Dr. Eduardo Uchiyama, MD reviews the case of a 65-year-old female with uveitis.
Eduardo Uchiyama, MD: Today I'm going to be presenting a case-based round table about the management of uveitis. My name is Eduardo Uchiyama from the Retina Group of Florida.
This is the case of a 65-year-old [white] woman who presented with mild flashes and floaters for about 2 years. She also complains of intermittent blurry vision in both eyes. Her past medical history was positive for osteoporosis, hypertension, and diabetes. She works from home and drinks 1 or 2 glasses of wine when she’s stressed. In terms of medication, she takes lisinopril, metformin, and calcium. On examination, her visual acuity was 20/30 and 20/25. Her IOP [intraocular pressure] was 15 on both eyes. She had mild inflammation in the anterior chamber. Her lens was 2+ NS [nuclear sclerosis] on both eyes. Her vitreous was 1+ cell and 1+ haze on both eyes.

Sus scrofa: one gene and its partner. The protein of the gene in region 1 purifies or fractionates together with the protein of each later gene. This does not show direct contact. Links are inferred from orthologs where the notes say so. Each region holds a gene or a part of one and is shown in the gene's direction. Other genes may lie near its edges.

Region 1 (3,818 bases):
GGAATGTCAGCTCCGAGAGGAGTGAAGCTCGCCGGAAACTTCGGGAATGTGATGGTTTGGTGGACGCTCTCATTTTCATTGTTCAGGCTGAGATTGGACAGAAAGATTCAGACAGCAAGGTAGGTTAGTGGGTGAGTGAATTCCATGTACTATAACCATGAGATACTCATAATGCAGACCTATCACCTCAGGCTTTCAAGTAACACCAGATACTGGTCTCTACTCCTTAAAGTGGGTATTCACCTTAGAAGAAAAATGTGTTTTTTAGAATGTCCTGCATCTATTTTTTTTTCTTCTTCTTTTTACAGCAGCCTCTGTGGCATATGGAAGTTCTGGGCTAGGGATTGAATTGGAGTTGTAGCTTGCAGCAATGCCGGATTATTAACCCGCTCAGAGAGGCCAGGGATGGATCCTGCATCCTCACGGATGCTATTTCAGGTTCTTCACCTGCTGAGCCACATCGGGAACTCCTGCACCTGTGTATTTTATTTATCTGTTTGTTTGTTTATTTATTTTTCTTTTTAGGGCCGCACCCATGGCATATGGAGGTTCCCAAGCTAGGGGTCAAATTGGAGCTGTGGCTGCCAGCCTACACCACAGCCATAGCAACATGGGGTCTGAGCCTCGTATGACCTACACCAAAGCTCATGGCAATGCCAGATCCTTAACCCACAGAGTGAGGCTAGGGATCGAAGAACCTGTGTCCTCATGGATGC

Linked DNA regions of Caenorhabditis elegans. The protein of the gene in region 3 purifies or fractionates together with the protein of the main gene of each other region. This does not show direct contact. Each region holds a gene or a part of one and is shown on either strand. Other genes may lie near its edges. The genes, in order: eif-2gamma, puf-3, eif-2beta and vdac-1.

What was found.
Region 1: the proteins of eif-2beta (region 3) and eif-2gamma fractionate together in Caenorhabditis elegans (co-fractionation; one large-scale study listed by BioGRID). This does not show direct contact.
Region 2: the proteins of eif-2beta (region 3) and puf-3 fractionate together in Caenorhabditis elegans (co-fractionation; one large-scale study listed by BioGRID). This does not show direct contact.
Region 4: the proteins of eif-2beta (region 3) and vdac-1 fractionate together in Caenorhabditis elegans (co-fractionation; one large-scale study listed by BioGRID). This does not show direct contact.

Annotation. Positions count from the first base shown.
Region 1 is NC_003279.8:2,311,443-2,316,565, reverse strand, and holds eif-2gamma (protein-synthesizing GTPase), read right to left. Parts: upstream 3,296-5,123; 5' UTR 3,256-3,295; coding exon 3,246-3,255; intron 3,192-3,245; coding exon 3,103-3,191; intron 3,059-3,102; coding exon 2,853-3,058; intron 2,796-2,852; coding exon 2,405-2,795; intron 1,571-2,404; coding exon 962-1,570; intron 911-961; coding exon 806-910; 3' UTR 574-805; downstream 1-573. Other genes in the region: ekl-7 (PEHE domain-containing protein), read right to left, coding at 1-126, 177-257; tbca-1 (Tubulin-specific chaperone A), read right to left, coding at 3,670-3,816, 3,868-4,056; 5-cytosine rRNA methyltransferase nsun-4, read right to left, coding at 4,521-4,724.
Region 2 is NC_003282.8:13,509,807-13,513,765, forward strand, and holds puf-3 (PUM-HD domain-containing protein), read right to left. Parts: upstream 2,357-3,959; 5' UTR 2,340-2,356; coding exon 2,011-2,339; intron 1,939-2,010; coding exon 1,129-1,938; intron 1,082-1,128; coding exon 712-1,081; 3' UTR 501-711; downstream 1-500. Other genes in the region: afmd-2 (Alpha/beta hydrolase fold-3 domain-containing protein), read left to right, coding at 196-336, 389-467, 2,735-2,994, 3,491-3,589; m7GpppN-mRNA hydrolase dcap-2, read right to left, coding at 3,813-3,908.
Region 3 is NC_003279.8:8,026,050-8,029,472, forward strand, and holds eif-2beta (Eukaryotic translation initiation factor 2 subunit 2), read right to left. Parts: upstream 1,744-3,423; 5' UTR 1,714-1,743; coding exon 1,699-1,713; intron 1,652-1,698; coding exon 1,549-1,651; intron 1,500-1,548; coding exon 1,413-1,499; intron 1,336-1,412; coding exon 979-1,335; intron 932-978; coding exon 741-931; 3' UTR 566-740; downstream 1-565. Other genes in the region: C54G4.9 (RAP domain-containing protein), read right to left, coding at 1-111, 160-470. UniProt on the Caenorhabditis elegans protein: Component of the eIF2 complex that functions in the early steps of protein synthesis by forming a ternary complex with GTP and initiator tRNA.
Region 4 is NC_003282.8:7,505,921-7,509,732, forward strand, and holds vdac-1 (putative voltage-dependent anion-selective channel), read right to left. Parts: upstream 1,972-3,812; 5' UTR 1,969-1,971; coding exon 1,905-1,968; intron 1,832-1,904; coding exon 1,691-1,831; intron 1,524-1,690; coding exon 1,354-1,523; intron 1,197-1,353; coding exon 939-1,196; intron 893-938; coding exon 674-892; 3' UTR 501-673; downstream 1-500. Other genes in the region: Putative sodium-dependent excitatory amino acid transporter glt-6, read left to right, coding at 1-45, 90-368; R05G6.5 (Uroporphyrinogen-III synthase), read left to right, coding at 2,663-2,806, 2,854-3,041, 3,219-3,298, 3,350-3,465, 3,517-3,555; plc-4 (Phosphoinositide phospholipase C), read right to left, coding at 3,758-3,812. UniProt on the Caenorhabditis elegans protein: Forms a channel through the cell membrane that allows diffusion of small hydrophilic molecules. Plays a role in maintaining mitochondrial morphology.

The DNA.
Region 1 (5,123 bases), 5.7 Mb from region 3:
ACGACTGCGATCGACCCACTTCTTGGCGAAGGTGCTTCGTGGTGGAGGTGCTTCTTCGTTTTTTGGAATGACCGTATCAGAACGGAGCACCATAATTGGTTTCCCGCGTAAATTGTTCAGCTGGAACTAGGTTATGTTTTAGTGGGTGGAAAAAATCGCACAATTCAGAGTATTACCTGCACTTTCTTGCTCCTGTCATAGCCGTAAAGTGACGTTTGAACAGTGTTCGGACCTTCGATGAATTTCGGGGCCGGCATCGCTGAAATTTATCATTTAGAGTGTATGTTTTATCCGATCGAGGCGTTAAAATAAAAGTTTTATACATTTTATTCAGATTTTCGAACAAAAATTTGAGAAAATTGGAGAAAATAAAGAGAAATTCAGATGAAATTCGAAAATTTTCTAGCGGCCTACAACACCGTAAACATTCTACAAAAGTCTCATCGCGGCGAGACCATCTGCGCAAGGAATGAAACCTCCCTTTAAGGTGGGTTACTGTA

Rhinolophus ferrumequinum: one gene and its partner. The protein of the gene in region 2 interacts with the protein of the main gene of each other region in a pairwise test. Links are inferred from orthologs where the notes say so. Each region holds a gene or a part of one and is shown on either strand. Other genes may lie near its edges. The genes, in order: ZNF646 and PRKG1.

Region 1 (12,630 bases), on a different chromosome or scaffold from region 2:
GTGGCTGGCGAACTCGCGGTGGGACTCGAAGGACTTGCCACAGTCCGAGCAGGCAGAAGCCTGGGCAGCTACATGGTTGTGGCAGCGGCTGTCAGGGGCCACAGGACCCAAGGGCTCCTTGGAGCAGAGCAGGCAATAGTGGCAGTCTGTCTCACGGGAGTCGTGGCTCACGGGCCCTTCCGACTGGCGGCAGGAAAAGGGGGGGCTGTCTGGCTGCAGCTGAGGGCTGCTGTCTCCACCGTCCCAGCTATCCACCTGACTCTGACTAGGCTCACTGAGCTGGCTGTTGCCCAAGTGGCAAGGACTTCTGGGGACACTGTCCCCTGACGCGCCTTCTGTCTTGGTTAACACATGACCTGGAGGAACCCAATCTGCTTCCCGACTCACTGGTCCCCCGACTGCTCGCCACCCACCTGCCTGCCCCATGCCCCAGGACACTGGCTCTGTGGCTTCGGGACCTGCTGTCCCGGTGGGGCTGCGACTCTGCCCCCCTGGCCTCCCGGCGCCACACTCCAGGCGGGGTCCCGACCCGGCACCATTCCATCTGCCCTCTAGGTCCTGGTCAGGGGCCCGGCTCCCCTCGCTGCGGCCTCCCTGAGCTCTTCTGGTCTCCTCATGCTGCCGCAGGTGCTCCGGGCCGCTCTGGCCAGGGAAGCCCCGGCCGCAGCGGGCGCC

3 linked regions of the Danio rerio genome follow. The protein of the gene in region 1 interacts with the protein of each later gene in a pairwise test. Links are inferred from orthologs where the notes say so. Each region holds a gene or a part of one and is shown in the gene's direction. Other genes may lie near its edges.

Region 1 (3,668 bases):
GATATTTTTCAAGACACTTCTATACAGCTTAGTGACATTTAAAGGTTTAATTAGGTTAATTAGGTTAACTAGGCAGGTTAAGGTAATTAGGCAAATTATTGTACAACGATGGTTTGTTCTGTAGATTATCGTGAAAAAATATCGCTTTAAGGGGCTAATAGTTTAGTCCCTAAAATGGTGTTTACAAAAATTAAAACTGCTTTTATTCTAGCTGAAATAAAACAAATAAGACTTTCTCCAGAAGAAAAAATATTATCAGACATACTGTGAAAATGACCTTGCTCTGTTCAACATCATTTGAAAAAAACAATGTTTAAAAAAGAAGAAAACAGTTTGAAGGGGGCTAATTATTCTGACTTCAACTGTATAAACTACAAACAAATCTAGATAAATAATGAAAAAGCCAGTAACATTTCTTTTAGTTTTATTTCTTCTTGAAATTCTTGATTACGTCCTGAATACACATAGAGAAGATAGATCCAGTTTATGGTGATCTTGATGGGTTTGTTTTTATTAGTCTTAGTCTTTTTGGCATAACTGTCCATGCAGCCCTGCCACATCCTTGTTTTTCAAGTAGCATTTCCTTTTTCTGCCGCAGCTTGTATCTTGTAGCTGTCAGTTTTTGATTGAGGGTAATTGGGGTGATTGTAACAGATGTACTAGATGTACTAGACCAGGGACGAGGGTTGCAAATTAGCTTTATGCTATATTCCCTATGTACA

On fundus examination, we see that in the periphery, the patient has multiple round hyperpigmented lesions on both eyes. The media appears to be clear, but on examination, she had some vitreous haze.
On OCT [optical coherence tomography] we see that the patient doesn't have macular edema, but there is some mild proliferation on the surface, perhaps narrowly at the retinal membrane.
On FA [fluorescein angiography] we see that the patient has perivascular exudation in both eyes, with a hard disc on both eyes.
ICG [indocyanine green angiography] angiogram shows multiple hypercyanescent lesions throughout the fundus in both eyes.
Transcript Edited for Clarity